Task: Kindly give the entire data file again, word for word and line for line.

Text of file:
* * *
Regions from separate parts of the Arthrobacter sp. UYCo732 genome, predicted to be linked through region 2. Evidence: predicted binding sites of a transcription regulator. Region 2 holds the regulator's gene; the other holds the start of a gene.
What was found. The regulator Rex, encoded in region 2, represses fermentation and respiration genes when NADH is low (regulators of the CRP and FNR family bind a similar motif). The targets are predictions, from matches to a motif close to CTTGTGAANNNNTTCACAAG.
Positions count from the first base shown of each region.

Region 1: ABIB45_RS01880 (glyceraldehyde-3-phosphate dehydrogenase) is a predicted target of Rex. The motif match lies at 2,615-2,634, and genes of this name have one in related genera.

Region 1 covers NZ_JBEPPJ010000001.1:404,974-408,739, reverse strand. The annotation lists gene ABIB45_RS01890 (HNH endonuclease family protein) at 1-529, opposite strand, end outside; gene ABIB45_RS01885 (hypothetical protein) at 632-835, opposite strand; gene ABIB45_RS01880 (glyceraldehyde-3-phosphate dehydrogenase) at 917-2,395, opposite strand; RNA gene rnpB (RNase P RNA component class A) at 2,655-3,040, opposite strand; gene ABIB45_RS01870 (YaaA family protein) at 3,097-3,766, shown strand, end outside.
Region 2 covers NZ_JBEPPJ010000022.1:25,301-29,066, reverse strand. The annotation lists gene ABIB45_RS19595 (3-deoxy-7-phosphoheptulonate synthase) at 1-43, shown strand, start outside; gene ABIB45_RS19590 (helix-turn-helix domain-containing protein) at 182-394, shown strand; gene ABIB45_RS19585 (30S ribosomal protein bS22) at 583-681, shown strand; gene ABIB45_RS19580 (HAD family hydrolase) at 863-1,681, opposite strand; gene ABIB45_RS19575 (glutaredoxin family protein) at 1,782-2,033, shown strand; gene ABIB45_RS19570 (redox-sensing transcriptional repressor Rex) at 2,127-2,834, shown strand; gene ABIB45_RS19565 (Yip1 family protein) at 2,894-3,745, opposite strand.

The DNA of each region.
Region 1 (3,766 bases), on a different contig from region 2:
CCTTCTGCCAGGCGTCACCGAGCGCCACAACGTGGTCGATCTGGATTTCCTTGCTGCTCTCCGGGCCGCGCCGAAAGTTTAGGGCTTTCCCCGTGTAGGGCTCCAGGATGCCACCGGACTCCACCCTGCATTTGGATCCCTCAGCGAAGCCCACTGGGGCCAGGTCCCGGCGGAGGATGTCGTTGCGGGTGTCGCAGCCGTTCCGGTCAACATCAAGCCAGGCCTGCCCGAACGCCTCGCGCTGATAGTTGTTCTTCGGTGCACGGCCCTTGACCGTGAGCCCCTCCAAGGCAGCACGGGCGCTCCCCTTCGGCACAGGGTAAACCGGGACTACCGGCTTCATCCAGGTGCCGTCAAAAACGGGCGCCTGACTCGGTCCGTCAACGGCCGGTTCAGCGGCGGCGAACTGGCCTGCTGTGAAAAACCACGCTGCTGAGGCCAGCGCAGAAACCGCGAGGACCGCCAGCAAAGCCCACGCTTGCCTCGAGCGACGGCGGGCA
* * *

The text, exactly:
Regions from separate parts of the Arthrobacter sp. UYCo732 genome, predicted to be linked through region 2. Evidence: predicted binding sites of a transcription regulator. Region 2 holds the regulator's gene; the other holds the start of a gene.
What was found. The regulator Rex, encoded in region 2, represses fermentation and respiration genes when NADH is low (regulators of the CRP and FNR family bind a similar motif). The targets are predictions, from matches to a motif close to CTTGTGAANNNNTTCACAAG.
Positions count from the first base shown of each region.

Region 1: ABIB45_RS01880 (glyceraldehyde-3-phosphate dehydrogenase) is a predicted target of Rex. The motif match lies at 2,615-2,634, and genes of this name have one in related genera.

Region 1 covers NZ_JBEPPJ010000001.1:404,974-408,739, reverse strand. The annotation lists gene ABIB45_RS01890 (HNH endonuclease family protein) at 1-529, opposite strand, end outside; gene ABIB45_RS01885 (hypothetical protein) at 632-835, opposite strand; gene ABIB45_RS01880 (glyceraldehyde-3-phosphate dehydrogenase) at 917-2,395, opposite strand; RNA gene rnpB (RNase P RNA component class A) at 2,655-3,040, opposite strand; gene ABIB45_RS01870 (YaaA family protein) at 3,097-3,766, shown strand, end outside.
Region 2 covers NZ_JBEPPJ010000022.1:25,301-29,066, reverse strand. The annotation lists gene ABIB45_RS19595 (3-deoxy-7-phosphoheptulonate synthase) at 1-43, shown strand, start outside; gene ABIB45_RS19590 (helix-turn-helix domain-containing protein) at 182-394, shown strand; gene ABIB45_RS19585 (30S ribosomal protein bS22) at 583-681, shown strand; gene ABIB45_RS19580 (HAD family hydrolase) at 863-1,681, opposite strand; gene ABIB45_RS19575 (glutaredoxin family protein) at 1,782-2,033, shown strand; gene ABIB45_RS19570 (redox-sensing transcriptional repressor Rex) at 2,127-2,834, shown strand; gene ABIB45_RS19565 (Yip1 family protein) at 2,894-3,745, opposite strand.

The DNA of each region.
Region 1 (3,766 bases), on a different contig from region 2:
CCTTCTGCCAGGCGTCACCGAGCGCCACAACGTGGTCGATCTGGATTTCCTTGCTGCTCTCCGGGCCGCGCCGAAAGTTTAGGGCTTTCCCCGTGTAGGGCTCCAGGATGCCACCGGACTCCACCCTGCATTTGGATCCCTCAGCGAAGCCCACTGGGGCCAGGTCCCGGCGGAGGATGTCGTTGCGGGTGTCGCAGCCGTTCCGGTCAACATCAAGCCAGGCCTGCCCGAACGCCTCGCGCTGATAGTTGTTCTTCGGTGCACGGCCCTTGACCGTGAGCCCCTCCAAGGCAGCACGGGCGCTCCCCTTCGGCACAGGGTAAACCGGGACTACCGGCTTCATCCAGGTGCCGTCAAAAACGGGCGCCTGACTCGGTCCGTCAACGGCCGGTTCAGCGGCGGCGAACTGGCCTGCTGTGAAAAACCACGCTGCTGAGGCCAGCGCAGAAACCGCGAGGACCGCCAGCAAAGCCCACGCTTGCCTCGAGCGACGGCGGGCA